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Who says the D35 can't take a beating?


terrawombat
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I know the stories and I've seen the pictures of the carnage. The D35 simply just isn't up to the standards of the 'other' axles. I finally got my '88MJ Pioneer running so that it doesn't randomly overheat on me anymore (solution - ditch the Renix closed cooling system). My Dad sees me driving it and proceeds to tell me some stories about what he used to do with that truck when he owned it for a few years.

 

After my father sold all of his dairy cows, he still filled his silos with silage - a finely chopped up, high moisture food for livestock. This stuff is dense, REALLY dense, mainly because of the high water content contained within. Anyway, he got this odd job of delivering silage to a facility known as American Cyanamid where they did medicinal experiments on cows. They needed to feed them, my Dad had the goods, so he would deliver the silage twice a day, seven days a week on his 16' utility trailer. They were paying him by the pound, so he threw as much as he could on the thing until the trailer wheels were rubbing the fenderwells. He said he would often have 3,500 or more pounds of silage on the trailer.

 

You may ask what the point of this story is. He used my '88MJ w/4.0L, AW4, and D35 to haul this trailer for about a year. I don't even want to guess how many of these "hard" miles the MJ saw, but it has to be over 5,000. He said it was no picnic using the MJ, but it got the job done. After a year, he was finally able to afford a heavy duty Chevy pickup that handled it with ease.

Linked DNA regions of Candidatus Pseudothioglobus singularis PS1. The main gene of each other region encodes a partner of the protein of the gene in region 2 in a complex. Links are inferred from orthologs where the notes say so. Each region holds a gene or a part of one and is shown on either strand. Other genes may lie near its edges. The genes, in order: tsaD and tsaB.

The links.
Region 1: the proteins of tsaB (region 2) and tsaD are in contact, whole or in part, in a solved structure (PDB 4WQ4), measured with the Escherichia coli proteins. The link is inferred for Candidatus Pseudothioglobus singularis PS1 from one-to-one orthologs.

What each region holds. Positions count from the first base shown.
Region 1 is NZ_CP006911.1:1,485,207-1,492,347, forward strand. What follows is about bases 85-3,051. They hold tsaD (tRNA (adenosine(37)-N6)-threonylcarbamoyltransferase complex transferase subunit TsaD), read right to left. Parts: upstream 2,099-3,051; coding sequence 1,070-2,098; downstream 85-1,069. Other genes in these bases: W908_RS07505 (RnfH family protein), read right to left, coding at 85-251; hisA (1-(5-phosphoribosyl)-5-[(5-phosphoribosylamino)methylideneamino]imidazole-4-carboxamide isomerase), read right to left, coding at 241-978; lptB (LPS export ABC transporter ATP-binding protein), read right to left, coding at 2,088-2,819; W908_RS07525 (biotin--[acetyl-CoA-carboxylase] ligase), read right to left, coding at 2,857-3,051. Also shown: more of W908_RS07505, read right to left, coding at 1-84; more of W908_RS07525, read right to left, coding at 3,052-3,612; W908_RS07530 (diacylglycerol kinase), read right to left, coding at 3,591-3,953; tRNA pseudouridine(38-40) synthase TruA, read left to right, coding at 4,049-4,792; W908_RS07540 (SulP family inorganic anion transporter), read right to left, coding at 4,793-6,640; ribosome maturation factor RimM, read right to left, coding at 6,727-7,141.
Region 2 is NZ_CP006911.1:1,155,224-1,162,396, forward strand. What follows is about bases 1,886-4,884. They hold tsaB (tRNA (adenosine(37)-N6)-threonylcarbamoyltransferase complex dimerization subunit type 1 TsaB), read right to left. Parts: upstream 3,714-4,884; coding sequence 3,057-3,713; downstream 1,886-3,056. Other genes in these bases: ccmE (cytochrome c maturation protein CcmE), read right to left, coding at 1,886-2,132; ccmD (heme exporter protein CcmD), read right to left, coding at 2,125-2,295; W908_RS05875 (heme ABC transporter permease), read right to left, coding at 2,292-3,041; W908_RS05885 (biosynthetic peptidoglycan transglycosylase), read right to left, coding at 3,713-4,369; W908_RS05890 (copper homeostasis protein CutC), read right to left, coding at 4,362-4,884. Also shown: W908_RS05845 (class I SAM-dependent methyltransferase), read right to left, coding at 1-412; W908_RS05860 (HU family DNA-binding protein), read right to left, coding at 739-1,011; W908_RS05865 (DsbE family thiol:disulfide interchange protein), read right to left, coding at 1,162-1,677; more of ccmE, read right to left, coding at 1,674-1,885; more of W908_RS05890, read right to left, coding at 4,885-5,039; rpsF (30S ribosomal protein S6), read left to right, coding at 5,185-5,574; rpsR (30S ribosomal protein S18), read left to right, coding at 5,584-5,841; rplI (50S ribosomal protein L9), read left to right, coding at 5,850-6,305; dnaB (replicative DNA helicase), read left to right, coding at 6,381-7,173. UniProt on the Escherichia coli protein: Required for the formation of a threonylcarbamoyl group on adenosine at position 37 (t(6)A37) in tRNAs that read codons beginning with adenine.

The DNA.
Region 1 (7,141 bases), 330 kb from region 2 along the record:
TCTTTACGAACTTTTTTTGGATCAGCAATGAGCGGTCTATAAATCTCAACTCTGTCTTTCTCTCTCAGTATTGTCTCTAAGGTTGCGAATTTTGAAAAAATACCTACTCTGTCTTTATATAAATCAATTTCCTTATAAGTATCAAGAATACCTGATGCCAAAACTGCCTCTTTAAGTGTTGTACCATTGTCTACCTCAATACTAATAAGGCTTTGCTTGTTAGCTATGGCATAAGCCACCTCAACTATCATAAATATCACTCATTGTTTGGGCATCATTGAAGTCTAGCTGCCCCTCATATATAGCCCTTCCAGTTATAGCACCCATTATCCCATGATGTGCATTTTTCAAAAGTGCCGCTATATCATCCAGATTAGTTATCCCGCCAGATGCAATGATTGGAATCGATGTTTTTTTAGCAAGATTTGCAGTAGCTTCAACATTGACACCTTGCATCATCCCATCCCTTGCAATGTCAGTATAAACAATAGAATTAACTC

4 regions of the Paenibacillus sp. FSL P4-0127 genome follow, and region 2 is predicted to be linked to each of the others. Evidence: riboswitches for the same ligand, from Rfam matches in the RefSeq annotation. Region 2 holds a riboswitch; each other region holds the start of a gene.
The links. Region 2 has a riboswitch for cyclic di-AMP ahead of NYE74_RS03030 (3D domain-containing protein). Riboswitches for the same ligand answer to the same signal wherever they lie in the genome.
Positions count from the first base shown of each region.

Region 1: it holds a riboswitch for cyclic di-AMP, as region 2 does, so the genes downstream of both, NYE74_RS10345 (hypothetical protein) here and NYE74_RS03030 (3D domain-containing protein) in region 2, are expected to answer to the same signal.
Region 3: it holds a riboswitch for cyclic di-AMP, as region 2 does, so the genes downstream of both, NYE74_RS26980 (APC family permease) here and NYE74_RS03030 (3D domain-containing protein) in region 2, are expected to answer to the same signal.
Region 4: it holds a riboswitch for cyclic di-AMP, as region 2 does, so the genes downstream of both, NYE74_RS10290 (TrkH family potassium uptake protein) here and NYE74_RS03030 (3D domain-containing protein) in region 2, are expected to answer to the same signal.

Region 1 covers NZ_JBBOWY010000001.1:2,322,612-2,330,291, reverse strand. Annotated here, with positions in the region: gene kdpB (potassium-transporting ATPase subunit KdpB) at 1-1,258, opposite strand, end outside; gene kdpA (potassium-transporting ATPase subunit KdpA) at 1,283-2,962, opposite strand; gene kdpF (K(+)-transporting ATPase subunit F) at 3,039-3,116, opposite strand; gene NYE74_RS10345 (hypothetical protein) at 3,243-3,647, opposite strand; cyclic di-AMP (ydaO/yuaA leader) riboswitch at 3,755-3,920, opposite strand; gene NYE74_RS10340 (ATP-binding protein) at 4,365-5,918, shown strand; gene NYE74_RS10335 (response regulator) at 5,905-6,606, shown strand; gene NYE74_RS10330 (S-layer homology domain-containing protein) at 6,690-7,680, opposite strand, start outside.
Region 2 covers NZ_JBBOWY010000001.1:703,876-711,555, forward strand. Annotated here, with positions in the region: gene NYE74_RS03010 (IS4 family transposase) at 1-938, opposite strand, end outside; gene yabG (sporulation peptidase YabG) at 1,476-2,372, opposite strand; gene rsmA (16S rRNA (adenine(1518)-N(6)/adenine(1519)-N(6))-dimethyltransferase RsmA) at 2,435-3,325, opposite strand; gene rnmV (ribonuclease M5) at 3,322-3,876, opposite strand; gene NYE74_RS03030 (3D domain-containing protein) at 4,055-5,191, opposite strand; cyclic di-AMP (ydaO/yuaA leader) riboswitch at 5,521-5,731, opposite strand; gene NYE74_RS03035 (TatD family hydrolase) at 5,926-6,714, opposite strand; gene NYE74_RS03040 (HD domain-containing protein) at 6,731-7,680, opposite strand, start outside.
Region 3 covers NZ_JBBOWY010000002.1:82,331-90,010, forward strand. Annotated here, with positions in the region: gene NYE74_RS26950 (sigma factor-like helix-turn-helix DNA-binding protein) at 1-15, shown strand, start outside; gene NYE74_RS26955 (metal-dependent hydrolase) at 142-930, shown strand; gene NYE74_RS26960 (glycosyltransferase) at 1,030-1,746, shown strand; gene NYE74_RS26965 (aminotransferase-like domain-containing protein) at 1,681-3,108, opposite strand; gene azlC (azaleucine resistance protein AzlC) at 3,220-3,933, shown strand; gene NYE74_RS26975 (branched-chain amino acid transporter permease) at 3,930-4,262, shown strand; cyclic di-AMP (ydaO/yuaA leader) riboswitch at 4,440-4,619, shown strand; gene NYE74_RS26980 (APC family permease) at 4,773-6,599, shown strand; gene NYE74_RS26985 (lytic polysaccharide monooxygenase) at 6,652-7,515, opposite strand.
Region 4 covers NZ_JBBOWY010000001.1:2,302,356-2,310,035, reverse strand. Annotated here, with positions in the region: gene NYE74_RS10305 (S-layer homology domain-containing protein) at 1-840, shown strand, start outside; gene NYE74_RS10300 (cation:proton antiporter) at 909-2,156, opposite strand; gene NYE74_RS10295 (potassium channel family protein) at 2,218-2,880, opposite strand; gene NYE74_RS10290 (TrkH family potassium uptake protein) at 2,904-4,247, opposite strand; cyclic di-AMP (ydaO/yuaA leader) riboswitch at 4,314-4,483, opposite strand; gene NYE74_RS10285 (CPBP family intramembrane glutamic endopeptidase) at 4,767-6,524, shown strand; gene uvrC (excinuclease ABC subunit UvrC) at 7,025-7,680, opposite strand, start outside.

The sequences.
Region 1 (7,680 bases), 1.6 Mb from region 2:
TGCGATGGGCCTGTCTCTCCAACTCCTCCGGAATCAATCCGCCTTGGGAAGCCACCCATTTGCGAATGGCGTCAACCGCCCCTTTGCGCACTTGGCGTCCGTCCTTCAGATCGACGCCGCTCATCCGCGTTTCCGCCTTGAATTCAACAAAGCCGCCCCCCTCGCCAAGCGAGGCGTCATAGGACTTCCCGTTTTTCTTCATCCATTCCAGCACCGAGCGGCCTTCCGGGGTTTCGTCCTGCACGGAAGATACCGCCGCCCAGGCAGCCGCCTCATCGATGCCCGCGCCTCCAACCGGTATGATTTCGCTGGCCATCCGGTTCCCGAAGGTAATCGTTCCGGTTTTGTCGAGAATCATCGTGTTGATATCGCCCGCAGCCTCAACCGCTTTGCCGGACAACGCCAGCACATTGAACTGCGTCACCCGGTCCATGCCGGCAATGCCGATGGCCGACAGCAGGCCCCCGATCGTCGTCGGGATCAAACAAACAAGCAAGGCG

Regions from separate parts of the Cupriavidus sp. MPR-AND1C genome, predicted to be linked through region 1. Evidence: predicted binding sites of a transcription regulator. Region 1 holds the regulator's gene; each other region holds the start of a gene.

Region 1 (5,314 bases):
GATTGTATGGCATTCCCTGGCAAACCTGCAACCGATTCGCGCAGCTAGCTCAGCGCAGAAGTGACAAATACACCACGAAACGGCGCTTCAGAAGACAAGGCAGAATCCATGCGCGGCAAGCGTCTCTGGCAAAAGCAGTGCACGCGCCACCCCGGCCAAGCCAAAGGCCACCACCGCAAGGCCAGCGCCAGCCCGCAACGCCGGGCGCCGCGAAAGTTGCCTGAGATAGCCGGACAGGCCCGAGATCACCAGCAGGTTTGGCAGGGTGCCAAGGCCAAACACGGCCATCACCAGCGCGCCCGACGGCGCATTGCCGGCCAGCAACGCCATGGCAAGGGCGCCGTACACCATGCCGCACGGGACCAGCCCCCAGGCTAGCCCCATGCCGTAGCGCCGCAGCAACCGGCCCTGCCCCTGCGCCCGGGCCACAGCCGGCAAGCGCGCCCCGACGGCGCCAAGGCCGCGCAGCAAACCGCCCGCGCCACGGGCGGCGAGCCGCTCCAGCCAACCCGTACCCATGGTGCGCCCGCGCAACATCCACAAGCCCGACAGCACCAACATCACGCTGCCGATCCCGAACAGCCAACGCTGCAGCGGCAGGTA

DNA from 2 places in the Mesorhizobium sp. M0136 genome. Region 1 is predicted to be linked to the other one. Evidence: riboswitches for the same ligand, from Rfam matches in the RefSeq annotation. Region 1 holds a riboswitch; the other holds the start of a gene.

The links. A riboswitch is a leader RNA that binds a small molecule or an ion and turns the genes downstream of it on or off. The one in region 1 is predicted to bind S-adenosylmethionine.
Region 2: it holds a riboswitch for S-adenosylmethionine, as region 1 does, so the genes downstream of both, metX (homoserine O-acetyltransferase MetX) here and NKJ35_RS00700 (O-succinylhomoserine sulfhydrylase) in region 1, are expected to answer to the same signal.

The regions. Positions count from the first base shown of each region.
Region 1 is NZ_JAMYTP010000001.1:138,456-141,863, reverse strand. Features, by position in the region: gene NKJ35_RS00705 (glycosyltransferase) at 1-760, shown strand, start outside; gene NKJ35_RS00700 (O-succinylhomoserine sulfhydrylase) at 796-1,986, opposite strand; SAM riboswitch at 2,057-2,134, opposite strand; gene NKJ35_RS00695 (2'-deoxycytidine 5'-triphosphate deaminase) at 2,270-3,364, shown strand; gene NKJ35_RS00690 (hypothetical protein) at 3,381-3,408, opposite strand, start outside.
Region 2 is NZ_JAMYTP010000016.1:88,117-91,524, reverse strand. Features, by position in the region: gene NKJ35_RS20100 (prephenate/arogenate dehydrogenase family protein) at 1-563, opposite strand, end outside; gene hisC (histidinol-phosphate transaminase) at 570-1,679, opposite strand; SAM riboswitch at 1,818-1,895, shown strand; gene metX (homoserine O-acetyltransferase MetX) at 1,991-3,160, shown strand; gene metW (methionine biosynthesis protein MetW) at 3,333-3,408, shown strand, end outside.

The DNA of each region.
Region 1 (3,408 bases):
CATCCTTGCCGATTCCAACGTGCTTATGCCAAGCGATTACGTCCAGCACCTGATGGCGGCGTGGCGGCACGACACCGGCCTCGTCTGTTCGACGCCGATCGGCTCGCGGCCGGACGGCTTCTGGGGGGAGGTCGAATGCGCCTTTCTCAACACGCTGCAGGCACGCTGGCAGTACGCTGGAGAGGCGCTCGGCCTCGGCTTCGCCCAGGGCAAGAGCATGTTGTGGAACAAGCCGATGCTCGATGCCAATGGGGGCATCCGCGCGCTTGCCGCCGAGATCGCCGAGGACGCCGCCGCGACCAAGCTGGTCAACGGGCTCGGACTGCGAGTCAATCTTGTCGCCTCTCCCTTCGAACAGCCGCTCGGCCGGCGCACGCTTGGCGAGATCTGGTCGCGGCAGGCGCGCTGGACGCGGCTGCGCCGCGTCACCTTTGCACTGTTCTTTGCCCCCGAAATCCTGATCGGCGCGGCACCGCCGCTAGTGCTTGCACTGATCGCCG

That MJ is still kickin' today....Wish I had some pictures of his trailing hauling setup to see how low to the ground the rear of the MJ was.

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My D35 with a aussie locker and 35s behind a V8 is being "abused". It's days are numbered I am sure, but haven't found the right price on a replacement yet. Using a vehicle to haul things heavier that the truck itself is a danger to everyone else on the road. I know he was doing the best he could with what he had, but just because you can doesn't always mean you should. soapbox.gif man I must be getting old.

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My D35 with a aussie locker and 35s behind a V8 is being "abused". It's days are numbered I am sure, but haven't found the right price on a replacement yet. Using a vehicle to haul things heavier that the truck itself is a danger to everyone else on the road. I know he was doing the best he could with what he had, but just because you can doesn't always mean you should. soapbox.gif man I must be getting old.

 

I am not sure about that. Ill bet that a little research would show that most everything that was designed to tow trailers has a gross trailer weight greater than the vehicle. I'll bet 3,500 #'s was the low trailer limit for MJ's, and that MJ's with a tow package had a 5,000# tow rating, well above the vehicle's curb weight. Modern half-ton pick ups are rated to tow nealrly 10,000 pounds-nearly 2 tons more than they weigh. A modern diesel dually is rated to tow over 20,000 #'s in factory trim! KJ's are rated at 3,500 pounds without th etow package, and that is below their curb weight. But the tow package, which adds nothing suspension wise only cooling parts upgrades, gets the rating to 5K, above the curb weight.

 

The OP's dad was doing nothing bad if he was towing a combined trailer weight of < 5k. Especailly with electric brakes, which usually aren't even on trailers that can't tow 5K or better, let alone one that squats at 3.5K

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